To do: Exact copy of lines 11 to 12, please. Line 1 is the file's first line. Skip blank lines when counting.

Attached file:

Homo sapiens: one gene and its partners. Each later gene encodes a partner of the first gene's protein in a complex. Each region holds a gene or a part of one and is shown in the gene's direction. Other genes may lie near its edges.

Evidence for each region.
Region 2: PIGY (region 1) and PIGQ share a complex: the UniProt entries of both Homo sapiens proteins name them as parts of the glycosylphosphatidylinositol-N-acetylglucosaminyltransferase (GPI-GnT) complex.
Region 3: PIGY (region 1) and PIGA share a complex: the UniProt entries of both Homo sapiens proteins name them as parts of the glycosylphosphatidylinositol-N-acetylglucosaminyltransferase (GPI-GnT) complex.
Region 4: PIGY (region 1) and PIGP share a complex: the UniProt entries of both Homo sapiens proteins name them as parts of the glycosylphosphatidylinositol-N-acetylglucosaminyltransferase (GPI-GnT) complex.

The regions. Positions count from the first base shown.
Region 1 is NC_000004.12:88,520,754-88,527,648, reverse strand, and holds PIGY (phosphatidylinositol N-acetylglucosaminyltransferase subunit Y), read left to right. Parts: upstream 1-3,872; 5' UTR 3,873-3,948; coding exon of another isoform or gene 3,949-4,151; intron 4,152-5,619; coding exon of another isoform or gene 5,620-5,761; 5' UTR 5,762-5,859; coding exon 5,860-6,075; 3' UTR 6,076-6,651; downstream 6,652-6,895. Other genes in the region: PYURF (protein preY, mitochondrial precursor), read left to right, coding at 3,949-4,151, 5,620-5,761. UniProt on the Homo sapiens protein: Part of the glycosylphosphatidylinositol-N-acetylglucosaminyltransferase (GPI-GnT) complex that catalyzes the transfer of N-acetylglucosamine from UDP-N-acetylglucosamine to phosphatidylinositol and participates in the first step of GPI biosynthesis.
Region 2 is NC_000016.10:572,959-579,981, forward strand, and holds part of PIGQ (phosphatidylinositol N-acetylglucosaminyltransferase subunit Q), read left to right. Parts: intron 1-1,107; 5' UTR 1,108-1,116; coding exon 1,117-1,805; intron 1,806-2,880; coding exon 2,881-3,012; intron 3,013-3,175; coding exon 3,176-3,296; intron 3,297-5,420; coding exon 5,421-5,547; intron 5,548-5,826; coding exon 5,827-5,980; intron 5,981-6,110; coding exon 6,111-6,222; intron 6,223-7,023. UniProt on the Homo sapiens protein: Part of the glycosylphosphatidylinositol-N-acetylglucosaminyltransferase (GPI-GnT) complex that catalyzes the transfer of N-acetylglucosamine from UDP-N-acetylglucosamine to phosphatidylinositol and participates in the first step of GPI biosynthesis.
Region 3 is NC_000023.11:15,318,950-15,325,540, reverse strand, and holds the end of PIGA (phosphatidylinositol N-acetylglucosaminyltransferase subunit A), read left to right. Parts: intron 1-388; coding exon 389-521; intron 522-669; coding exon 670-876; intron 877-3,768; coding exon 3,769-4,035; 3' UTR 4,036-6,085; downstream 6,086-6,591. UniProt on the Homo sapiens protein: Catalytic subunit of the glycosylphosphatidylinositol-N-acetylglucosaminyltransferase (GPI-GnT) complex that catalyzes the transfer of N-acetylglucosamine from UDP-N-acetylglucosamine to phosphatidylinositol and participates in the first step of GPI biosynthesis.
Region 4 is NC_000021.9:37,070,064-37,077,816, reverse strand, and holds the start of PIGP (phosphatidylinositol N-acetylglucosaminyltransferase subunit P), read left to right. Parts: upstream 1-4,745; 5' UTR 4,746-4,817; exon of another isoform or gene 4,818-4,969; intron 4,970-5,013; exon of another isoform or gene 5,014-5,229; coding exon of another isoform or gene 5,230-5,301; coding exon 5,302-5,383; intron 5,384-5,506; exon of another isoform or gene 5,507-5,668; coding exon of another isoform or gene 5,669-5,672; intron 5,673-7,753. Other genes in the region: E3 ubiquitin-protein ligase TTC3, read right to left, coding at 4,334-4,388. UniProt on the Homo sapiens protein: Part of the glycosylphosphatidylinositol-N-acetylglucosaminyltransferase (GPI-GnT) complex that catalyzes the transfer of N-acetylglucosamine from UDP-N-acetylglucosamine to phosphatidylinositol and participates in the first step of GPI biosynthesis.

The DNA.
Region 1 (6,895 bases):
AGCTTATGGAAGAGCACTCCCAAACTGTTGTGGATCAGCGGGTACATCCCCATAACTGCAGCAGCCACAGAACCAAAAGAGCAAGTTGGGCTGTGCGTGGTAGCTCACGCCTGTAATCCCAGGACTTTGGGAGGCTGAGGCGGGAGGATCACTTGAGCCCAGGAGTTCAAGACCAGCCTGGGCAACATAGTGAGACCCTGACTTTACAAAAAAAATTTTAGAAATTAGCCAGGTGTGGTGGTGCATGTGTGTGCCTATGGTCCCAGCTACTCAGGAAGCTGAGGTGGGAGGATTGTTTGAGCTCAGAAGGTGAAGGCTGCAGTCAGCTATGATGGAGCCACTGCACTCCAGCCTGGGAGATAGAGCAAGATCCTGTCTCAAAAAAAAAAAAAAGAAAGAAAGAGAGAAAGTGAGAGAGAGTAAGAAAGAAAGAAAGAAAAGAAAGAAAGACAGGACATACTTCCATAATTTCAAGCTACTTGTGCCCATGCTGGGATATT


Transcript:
The DNA.
Region 1 (6,895 bases):